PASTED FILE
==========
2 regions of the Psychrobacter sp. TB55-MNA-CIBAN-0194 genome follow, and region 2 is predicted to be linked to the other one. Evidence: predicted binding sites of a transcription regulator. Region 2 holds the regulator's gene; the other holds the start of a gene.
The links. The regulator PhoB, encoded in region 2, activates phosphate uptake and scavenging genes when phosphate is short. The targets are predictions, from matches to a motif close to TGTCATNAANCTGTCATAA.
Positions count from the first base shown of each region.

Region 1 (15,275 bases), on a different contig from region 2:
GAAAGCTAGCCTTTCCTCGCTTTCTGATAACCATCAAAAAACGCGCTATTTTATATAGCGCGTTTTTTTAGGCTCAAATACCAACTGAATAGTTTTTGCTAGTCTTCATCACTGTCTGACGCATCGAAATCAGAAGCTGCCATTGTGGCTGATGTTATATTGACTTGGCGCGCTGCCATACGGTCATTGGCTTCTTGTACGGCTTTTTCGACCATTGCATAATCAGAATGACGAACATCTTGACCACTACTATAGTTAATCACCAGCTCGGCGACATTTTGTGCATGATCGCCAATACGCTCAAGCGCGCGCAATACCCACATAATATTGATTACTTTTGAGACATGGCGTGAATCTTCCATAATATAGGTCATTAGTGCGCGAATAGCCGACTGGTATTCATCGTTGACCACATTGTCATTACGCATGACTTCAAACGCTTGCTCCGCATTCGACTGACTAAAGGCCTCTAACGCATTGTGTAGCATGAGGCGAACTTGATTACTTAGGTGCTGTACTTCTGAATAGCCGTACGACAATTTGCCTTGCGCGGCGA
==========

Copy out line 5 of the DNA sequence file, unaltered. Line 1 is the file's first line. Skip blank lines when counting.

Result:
GAAAGCTAGCCTTTCCTCGCTTTCTGATAACCATCAAAAAACGCGCTATTTTATATAGCGCGTTTTTTTAGGCTCAAATACCAACTGAATAGTTTTTGCTAGTCTTCATCACTGTCTGACGCATCGAAATCAGAAGCTGCCATTGTGGCTGATGTTATATTGACTTGGCGCGCTGCCATACGGTCATTGGCTTCTTGTACGGCTTTTTCGACCATTGCATAATCAGAATGACGAACATCTTGACCACTACTATAGTTAATCACCAGCTCGGCGACATTTTGTGCATGATCGCCAATACGCTCAAGCGCGCGCAATACCCACATAATATTGATTACTTTTGAGACATGGCGTGAATCTTCCATAATATAGGTCATTAGTGCGCGAATAGCCGACTGGTATTCATCGTTGACCACATTGTCATTACGCATGACTTCAAACGCTTGCTCCGCATTCGACTGACTAAAGGCCTCTAACGCATTGTGTAGCATGAGGCGAACTTGATTACTTAGGTGCTGTACTTCTGAATAGCCGTACGACAATTTGCCTTGCGCGGCGA